Oliver Ghingold recently conducted a telephone interview with Rob Cantor of Tally Hall for his school’s newspaper, The Voice at Bloomsburg University of Pennsylvania, and submitted the audio for transcription & publication on HITS.
Oliver: What should people who don’t know about Tally Hall KNOW about Tally Hall?
Rob: Hmm. It’s a band? That seems like a good place to start.
Oliver: And what should they know about Good & Evil?
Rob: Oh, it’s an album.
Oliver: I kind of suspected that but I wasn’t completely sure. Just wanted to clarify.
Oliver: So did Tally Hall go in a new direction with G&E or will people who listened to Marvin’s Marvelous Mechanical Museum know what to expect?
Rob: I think it’s a natural progression. I wouldn’t say we went in an entirely new direction but I would also say it’s definitely a step forward in many respects. I think people who are familiar with the whole album will find it a natural progression.
Oliver: So there was sort of a long gestation period between when G&E was recorded and when it’s going to be coming out. What have you been doing in the intervening time?
Rob: Lots of different things and probably it would be a different answer for each of us.
Oliver: Well what about you?
Rob: I’ve been writing a lot of songs for Tally Hall and other projects. And that’s really been it. So it’s been nice to work on Tally Hall and also explore other creative outlets.
Oliver: What other creative outlets, if you don’t mind my asking?
Rob: Well I sort of want to focus on Tally Hall. So I think it would be sort of counter-productive to talk about other stuff.
Oliver: Fair. So why WAS there a gestation period between recording and the release of Good & Evil?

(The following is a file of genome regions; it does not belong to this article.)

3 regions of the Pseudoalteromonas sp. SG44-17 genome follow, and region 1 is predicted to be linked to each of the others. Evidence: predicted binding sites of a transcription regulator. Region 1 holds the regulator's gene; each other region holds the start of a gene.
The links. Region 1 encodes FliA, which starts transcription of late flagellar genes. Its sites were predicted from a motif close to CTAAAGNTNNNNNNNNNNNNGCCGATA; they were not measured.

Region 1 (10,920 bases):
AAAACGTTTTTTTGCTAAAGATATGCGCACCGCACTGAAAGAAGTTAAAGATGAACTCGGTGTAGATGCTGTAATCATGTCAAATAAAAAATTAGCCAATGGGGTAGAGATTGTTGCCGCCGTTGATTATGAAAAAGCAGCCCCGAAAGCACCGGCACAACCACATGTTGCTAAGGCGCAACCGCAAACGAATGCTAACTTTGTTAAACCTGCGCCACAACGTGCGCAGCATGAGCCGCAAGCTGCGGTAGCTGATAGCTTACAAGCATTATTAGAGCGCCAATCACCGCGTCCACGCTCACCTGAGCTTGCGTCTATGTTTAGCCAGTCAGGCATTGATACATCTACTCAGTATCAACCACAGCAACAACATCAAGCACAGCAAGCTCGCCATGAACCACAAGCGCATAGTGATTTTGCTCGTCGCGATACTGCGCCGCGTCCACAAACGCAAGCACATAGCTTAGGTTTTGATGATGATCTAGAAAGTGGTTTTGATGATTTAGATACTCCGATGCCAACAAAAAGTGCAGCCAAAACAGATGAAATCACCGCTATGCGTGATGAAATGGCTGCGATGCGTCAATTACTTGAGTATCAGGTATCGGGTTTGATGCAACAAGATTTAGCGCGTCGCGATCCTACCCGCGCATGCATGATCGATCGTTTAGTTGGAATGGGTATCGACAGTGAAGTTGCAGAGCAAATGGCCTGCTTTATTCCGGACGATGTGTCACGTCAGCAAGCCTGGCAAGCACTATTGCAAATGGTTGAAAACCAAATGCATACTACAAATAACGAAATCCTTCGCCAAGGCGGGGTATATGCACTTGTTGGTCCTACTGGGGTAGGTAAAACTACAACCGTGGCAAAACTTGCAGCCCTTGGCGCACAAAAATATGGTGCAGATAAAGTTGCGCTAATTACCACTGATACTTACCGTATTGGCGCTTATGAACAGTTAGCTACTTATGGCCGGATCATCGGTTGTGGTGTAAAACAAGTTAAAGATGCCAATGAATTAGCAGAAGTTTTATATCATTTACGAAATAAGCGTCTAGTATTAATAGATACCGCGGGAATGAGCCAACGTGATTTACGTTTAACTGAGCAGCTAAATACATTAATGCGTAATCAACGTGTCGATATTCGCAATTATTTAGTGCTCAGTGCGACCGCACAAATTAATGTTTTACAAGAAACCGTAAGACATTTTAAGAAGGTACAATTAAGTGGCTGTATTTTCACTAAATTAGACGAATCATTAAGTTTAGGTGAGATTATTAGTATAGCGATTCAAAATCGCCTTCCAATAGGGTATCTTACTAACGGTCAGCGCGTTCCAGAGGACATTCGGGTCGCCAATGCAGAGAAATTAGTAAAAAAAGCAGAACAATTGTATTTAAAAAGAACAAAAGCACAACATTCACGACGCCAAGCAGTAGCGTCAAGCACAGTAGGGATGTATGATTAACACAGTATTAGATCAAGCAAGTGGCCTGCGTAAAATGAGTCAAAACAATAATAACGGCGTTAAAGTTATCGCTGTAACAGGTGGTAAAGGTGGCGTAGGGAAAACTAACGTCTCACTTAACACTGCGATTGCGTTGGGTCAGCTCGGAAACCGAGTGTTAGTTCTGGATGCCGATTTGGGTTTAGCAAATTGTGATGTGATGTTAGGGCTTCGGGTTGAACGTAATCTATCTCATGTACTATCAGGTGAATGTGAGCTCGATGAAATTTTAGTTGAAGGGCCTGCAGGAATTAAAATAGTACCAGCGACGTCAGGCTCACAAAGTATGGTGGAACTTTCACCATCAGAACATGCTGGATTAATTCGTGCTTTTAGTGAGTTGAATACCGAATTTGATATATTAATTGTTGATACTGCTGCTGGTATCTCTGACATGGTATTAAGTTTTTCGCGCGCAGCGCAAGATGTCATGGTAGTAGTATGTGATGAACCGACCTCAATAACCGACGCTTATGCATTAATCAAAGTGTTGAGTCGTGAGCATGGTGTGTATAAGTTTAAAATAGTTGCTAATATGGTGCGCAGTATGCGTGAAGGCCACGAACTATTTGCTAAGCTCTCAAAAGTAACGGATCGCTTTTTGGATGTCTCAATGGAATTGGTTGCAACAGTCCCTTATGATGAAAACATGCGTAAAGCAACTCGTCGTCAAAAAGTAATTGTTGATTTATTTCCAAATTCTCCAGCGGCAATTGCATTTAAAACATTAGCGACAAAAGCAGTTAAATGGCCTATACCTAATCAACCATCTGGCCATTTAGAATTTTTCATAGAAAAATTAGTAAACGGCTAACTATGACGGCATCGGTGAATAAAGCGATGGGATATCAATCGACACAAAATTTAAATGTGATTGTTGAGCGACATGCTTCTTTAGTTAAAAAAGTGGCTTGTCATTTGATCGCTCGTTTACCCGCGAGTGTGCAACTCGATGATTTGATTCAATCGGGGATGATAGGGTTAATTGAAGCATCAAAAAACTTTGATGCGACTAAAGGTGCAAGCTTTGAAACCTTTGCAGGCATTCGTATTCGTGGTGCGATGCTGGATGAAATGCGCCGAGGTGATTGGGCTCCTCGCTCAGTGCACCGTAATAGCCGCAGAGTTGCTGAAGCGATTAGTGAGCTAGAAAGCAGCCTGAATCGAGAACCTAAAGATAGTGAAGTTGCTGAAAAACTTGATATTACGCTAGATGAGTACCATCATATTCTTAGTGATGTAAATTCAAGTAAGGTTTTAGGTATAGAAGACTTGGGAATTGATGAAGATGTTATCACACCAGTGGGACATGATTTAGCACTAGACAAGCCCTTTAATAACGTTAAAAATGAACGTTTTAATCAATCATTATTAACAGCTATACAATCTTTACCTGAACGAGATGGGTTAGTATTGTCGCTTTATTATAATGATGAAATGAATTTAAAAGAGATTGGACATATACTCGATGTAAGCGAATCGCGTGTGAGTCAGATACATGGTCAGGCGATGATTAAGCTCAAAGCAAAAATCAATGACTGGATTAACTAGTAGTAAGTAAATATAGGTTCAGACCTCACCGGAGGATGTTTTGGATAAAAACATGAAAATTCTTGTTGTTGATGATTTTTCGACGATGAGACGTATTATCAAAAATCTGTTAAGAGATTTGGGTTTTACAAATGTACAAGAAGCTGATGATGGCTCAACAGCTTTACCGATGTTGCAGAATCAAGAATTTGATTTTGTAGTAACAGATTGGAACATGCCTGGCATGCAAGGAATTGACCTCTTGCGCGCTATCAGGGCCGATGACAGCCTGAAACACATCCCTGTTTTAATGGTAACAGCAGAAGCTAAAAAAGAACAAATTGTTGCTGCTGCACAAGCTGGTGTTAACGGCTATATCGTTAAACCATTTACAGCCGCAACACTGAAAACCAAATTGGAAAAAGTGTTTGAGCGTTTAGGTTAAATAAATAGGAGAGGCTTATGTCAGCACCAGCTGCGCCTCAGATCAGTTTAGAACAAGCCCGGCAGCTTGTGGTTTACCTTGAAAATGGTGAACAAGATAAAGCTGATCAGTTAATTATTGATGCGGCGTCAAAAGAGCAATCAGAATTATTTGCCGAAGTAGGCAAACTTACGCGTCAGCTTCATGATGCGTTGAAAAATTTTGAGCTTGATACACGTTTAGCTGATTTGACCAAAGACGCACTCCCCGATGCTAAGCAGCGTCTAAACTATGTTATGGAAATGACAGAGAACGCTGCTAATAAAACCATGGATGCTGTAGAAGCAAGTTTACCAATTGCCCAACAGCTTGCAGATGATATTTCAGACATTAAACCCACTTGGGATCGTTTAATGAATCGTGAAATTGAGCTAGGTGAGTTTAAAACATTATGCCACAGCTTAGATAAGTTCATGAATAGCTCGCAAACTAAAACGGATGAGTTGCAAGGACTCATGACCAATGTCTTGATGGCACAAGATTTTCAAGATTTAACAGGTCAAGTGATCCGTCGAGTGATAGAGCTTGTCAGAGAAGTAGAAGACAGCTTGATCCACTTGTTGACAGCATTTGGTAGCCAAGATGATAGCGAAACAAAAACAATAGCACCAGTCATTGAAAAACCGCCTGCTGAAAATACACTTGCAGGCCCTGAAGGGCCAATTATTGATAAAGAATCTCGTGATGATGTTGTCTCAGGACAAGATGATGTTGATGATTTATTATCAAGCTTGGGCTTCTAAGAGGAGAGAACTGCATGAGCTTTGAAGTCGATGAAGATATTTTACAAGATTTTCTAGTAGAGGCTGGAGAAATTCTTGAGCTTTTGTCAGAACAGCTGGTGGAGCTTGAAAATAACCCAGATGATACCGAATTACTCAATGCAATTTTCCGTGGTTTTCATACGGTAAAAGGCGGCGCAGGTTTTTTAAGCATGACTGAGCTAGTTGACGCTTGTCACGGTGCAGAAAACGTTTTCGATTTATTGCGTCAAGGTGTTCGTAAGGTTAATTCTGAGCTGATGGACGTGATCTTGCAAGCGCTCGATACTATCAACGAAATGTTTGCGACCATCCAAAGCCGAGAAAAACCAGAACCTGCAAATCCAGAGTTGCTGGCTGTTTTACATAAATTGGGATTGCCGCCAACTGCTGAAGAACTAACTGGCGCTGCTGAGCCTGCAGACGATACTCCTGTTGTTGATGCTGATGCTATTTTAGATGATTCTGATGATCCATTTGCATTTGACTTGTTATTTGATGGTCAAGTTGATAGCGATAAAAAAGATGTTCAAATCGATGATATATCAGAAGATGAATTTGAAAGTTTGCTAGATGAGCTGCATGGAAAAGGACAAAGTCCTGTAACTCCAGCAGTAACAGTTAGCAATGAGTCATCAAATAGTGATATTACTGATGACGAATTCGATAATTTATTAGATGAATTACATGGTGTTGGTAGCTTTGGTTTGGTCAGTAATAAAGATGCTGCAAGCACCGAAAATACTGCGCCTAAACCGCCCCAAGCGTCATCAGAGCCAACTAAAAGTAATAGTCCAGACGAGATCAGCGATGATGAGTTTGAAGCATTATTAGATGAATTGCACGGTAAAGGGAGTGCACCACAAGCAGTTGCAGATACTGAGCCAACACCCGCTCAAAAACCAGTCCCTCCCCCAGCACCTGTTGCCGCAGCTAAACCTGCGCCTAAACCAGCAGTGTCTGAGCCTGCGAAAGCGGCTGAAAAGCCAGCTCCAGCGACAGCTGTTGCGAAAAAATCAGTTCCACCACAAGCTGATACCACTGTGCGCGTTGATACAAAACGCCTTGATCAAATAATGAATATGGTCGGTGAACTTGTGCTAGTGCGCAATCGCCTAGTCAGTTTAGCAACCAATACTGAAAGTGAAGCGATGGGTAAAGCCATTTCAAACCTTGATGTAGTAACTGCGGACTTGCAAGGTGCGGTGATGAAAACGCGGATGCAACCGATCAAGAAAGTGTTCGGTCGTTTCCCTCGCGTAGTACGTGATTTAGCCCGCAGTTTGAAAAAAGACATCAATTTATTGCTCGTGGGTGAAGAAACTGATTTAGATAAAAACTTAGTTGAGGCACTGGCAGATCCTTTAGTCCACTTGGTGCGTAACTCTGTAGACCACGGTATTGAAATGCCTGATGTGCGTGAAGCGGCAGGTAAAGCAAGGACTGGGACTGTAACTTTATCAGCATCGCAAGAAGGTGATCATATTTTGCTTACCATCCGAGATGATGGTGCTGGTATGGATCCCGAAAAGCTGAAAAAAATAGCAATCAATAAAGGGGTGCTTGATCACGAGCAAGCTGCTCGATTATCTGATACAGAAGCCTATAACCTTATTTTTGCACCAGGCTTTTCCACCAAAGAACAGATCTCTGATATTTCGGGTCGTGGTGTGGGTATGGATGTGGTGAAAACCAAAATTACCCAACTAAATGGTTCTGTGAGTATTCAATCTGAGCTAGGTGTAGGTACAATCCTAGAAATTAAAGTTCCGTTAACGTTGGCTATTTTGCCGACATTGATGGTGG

Rob: Oh, uh”¦ the main reason was that”¦ when we signed with Atlantic it was perfectly synchronous with a shift in the music industry and um, due to the obvious state of things, Atlantic Records started to focus most of their money and resources into stuff they thought would uh, result in quick and”¦ uh”¦ I’m trying to phrase things in a way that is not spiteful because I really am not spiteful towards Atlantic Records but the basic gist of it is, when we got signed to them it was a time when the music industry really started to focus on stuff that sounded like stuff that was popular and there’s less room for error in a big, publicly held company like Atlantic Record. There’s just less room for error now-a-days and so they can’t really invest in less mainstream, quirkier, more left-of-center, more creative ventures and they’re sticking to what sounds more radio-friendly or what’s closer to what is currently on the radio. So we recorded the album and turned it in and for awhile it seemed like they were going to release it but in the end they… didn’t… obviously. And they are reacting to a set of circumstances that are beyond all of our control and we don’t blame them for it. We don’t blame them, we’re not spiteful. We understand why things happened the way they did. Unfortunately, we ended up being in the wrong place at the wrong time as far as our record deal went. It was held up because they were deciding what they were going to do with us and we were sort of helplessly drifting in their supply closet.